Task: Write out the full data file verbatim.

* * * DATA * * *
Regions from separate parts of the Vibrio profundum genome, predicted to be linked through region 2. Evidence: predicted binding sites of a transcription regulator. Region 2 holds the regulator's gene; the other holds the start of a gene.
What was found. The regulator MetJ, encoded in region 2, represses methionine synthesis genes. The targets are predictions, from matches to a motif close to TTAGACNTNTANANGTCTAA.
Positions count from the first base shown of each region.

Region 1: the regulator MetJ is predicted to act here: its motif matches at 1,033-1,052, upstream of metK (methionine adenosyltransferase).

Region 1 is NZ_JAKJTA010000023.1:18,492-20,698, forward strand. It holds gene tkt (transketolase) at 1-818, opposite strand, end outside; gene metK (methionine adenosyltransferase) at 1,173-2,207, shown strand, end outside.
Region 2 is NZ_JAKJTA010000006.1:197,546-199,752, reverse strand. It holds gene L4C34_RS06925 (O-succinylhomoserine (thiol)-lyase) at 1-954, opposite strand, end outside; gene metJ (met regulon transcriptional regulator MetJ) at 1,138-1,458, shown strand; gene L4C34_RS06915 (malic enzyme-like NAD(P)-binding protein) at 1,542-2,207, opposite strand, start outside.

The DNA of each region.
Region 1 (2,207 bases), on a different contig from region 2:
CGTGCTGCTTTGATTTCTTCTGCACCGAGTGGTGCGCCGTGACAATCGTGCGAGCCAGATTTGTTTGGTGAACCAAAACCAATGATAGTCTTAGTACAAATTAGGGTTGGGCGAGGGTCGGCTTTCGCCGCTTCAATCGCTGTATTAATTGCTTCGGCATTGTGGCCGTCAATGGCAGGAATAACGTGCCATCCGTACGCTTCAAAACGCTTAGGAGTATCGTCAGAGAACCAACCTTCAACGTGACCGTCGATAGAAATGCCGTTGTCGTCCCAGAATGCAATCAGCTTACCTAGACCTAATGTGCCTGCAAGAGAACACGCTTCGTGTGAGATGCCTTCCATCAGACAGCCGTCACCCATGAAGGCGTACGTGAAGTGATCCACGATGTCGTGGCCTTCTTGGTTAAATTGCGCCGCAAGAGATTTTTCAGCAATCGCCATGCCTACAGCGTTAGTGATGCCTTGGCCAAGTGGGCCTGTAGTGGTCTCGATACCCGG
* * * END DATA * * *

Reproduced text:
Regions from separate parts of the Vibrio profundum genome, predicted to be linked through region 2. Evidence: predicted binding sites of a transcription regulator. Region 2 holds the regulator's gene; the other holds the start of a gene.
What was found. The regulator MetJ, encoded in region 2, represses methionine synthesis genes. The targets are predictions, from matches to a motif close to TTAGACNTNTANANGTCTAA.
Positions count from the first base shown of each region.

Region 1: the regulator MetJ is predicted to act here: its motif matches at 1,033-1,052, upstream of metK (methionine adenosyltransferase).

Region 1 is NZ_JAKJTA010000023.1:18,492-20,698, forward strand. It holds gene tkt (transketolase) at 1-818, opposite strand, end outside; gene metK (methionine adenosyltransferase) at 1,173-2,207, shown strand, end outside.
Region 2 is NZ_JAKJTA010000006.1:197,546-199,752, reverse strand. It holds gene L4C34_RS06925 (O-succinylhomoserine (thiol)-lyase) at 1-954, opposite strand, end outside; gene metJ (met regulon transcriptional regulator MetJ) at 1,138-1,458, shown strand; gene L4C34_RS06915 (malic enzyme-like NAD(P)-binding protein) at 1,542-2,207, opposite strand, start outside.

The DNA of each region.
Region 1 (2,207 bases), on a different contig from region 2:
CGTGCTGCTTTGATTTCTTCTGCACCGAGTGGTGCGCCGTGACAATCGTGCGAGCCAGATTTGTTTGGTGAACCAAAACCAATGATAGTCTTAGTACAAATTAGGGTTGGGCGAGGGTCGGCTTTCGCCGCTTCAATCGCTGTATTAATTGCTTCGGCATTGTGGCCGTCAATGGCAGGAATAACGTGCCATCCGTACGCTTCAAAACGCTTAGGAGTATCGTCAGAGAACCAACCTTCAACGTGACCGTCGATAGAAATGCCGTTGTCGTCCCAGAATGCAATCAGCTTACCTAGACCTAATGTGCCTGCAAGAGAACACGCTTCGTGTGAGATGCCTTCCATCAGACAGCCGTCACCCATGAAGGCGTACGTGAAGTGATCCACGATGTCGTGGCCTTCTTGGTTAAATTGCGCCGCAAGAGATTTTTCAGCAATCGCCATGCCTACAGCGTTAGTGATGCCTTGGCCAAGTGGGCCTGTAGTGGTCTCGATACCCGG